This will depend on the exact wording of the will. If the will is well-drawn, it will provide alternative recipients in case the primary recipient of a bequest dies before the testator (will-maker) does.
But as a general rule, if A makes a will leaving particular property to B, but B dies before A does, that bequest is void. If the will specifies an alternate recipient, the property goes to the alternate. If not, or if all specified alternates die before the testator does, the property becomes part of the residual estate of the testator. (The residual estate is that part which is not subject to a specific bequest.)
The testator can specify a line of descent for a bequest: "I leave my house to Joan and her heirs". In that case, if Joan died before the testator, the house would go to whatever person or persons inherit from Joan. This was once a somewhat common form of bequest, but now is much less common.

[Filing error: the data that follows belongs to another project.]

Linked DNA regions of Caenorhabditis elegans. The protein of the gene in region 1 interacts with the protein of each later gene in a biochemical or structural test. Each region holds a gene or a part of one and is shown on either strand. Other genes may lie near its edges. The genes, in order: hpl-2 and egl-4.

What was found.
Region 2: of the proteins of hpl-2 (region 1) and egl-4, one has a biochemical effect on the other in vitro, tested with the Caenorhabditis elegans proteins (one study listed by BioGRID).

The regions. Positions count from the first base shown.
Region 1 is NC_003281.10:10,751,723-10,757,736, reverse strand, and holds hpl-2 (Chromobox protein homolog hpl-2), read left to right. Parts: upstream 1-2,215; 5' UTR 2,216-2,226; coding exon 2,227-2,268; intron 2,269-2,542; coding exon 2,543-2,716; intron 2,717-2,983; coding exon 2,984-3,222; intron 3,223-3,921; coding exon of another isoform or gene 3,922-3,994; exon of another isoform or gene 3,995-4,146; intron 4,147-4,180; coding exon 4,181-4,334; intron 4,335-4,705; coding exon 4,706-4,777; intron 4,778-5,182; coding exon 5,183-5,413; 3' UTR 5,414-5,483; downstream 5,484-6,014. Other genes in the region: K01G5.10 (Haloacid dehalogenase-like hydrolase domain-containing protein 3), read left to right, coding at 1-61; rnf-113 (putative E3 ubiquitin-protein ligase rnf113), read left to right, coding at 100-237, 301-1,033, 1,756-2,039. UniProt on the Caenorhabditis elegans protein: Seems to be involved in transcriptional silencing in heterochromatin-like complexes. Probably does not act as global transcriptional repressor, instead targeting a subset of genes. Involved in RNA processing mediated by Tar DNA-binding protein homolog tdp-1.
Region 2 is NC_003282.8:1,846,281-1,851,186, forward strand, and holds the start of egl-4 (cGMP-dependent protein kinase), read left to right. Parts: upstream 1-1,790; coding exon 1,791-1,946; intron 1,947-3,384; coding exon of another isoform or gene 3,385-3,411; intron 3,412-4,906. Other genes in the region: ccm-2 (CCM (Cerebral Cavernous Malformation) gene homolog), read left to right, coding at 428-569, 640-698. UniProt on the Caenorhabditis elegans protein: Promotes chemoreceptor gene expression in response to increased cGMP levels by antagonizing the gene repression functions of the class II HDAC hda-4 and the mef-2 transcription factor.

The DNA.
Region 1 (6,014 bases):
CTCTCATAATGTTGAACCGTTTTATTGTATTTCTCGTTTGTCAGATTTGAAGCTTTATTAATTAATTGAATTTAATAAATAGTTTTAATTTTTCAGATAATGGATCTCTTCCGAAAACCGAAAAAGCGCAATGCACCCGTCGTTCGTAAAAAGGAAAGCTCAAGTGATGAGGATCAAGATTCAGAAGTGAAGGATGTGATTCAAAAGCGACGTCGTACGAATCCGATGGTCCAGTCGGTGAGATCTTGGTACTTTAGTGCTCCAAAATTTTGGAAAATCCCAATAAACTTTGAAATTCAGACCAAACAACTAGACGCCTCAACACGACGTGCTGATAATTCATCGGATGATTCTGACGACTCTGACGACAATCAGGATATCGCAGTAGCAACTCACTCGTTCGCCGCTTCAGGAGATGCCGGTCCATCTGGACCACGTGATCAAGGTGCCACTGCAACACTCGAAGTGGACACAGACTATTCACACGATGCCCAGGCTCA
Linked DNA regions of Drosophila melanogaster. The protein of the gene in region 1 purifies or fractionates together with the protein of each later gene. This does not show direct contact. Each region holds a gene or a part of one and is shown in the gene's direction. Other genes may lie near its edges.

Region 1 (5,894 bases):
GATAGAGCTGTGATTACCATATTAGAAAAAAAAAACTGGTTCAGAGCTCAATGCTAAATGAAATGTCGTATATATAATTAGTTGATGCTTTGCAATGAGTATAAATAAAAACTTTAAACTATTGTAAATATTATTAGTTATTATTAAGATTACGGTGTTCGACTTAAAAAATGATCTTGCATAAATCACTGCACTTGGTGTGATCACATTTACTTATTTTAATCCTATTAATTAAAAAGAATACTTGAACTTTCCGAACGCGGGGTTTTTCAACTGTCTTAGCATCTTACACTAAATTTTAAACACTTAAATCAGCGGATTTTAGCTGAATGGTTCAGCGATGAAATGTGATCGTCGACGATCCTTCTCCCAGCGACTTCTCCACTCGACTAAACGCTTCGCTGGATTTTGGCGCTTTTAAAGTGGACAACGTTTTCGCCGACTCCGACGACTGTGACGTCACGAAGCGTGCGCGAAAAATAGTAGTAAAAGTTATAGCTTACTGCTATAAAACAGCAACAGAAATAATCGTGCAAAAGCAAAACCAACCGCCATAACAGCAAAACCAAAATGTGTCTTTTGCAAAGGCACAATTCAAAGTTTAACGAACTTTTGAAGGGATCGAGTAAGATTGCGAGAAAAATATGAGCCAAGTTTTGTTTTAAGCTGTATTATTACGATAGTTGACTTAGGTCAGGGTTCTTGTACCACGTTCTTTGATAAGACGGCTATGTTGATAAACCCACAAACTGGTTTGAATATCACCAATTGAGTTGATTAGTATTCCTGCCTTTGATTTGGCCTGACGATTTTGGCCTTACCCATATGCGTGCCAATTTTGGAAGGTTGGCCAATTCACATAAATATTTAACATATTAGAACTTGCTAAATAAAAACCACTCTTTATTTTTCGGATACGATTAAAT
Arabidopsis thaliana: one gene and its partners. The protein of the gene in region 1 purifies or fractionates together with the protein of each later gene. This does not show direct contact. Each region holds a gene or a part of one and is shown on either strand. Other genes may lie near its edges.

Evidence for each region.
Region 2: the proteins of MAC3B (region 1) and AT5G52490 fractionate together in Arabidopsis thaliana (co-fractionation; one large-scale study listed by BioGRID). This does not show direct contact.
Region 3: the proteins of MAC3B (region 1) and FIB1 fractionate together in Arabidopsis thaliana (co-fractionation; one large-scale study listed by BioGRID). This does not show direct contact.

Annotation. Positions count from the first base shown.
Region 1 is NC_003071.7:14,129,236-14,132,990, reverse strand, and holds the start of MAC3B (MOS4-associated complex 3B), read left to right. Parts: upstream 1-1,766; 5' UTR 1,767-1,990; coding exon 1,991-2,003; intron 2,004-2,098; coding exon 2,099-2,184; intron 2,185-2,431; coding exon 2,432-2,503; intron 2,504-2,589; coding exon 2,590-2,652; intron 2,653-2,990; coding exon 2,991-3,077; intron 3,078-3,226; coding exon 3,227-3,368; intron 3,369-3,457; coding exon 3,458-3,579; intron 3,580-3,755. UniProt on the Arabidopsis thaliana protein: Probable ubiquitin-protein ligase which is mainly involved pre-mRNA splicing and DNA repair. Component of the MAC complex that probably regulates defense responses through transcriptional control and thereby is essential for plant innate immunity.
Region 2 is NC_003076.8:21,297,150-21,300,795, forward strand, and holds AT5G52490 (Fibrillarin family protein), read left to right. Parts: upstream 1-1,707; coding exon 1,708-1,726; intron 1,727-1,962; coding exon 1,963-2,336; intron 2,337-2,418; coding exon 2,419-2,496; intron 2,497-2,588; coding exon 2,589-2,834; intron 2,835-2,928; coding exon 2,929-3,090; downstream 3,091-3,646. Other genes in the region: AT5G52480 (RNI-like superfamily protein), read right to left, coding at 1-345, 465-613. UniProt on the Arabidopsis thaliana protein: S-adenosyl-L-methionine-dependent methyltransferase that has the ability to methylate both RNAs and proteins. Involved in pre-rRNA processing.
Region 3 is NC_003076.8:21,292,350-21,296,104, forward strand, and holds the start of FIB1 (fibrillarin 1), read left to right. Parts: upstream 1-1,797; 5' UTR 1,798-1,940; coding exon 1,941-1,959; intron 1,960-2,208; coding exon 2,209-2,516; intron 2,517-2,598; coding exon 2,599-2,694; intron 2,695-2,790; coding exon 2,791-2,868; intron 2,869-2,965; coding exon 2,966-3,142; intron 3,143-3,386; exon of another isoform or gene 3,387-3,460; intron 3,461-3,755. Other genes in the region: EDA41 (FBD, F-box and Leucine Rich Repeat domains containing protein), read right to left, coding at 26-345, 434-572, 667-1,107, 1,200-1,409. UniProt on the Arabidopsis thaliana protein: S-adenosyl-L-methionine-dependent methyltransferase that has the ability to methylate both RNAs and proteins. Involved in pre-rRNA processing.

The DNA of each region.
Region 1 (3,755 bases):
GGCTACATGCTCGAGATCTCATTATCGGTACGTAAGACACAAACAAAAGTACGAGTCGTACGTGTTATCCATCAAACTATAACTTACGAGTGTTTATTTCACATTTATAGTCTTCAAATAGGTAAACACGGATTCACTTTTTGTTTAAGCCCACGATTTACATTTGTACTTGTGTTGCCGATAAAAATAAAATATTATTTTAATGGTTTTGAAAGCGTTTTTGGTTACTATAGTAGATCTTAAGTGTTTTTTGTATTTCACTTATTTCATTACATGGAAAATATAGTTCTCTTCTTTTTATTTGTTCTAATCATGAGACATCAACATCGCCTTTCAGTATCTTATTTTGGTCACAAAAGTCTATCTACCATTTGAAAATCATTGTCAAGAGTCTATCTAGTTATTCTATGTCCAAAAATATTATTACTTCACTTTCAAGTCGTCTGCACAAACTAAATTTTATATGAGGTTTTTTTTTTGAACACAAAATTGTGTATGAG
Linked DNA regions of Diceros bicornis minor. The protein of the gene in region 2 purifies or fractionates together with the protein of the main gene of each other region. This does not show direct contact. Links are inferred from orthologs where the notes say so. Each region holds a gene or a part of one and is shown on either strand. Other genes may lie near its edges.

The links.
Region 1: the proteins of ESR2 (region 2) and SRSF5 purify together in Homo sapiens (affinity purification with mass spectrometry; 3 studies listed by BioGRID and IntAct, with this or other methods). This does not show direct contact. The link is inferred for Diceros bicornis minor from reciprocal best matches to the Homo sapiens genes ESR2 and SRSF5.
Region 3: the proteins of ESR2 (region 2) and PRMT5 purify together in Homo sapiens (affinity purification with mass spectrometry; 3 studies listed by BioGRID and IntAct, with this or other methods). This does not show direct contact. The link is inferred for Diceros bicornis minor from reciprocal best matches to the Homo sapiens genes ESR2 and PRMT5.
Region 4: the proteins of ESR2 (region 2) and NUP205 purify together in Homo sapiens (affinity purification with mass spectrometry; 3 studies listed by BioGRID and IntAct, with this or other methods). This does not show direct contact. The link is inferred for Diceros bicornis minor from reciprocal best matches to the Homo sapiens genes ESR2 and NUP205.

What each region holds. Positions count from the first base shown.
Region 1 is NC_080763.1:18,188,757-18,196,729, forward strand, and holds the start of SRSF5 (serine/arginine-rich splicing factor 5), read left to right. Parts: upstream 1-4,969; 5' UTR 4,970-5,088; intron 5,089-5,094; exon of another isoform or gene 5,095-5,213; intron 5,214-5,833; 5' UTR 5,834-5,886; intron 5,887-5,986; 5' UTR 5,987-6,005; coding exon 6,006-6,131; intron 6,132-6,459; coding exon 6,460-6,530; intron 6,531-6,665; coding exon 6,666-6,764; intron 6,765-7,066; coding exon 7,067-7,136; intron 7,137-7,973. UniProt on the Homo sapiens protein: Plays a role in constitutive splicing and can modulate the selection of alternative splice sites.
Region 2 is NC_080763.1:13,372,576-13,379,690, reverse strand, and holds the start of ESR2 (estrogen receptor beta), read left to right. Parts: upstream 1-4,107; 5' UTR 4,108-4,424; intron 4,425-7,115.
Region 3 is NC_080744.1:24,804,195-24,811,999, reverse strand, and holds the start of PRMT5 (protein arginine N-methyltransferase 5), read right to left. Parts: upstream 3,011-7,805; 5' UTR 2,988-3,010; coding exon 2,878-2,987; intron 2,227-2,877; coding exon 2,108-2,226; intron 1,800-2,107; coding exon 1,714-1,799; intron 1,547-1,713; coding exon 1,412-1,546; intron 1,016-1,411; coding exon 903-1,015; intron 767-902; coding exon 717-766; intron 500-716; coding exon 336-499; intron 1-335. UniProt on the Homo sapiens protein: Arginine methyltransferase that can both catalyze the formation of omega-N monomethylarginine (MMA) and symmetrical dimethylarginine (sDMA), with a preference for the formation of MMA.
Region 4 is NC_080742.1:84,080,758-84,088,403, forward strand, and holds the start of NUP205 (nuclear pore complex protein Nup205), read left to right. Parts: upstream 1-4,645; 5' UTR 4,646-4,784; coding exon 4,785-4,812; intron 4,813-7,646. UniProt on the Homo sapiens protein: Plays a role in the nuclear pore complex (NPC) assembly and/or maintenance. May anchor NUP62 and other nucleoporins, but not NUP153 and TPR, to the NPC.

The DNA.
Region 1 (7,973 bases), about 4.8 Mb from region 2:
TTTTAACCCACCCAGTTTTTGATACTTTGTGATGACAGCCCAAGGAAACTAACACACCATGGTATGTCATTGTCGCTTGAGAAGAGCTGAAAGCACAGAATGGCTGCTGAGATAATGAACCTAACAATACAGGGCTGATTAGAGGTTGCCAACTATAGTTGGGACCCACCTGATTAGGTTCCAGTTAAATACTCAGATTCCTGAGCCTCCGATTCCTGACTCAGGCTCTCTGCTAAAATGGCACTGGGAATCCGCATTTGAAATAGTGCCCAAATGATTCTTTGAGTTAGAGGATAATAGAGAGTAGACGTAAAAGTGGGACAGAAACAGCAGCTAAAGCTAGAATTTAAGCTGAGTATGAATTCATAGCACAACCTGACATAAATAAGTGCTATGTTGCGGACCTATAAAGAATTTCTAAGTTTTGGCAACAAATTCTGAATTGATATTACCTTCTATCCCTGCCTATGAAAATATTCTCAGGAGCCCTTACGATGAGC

A will normally includes language leaving the residual estate to some person (or several people) or some entity (it can be an organization, such as a church or a charity). This is often done with language such as "I leave all the rest of my estate to ..." OR "Everything not include above i leave to..." or "I give all the remainder and residue of my estate to...". The executor does not choose, but rather follows the directions of the will on who gets the residue of the estate.
I am not sure what happens if the will does not name a residuary legatee, or if the person so named dies before the testator. That will depend on the specific law of the jurisdiction. In the US, this means state law, and will vary from state to state.
The comment by Dale M says that assets not provided for in the will are inherited as if the person was intestate, that is, as if the person had no valid will. The law in each jurisdiction specifies exactly what rules are followed in the case of intestacy. In general this is that property goes first to the teatator's spouse and children, but if there are no living spouse and children, to more distant relatives. Eventually, if no relatives close enough can be found, property escheats, that is, goes to the government. The exact rule varies by jurisdiction -- in the US by state.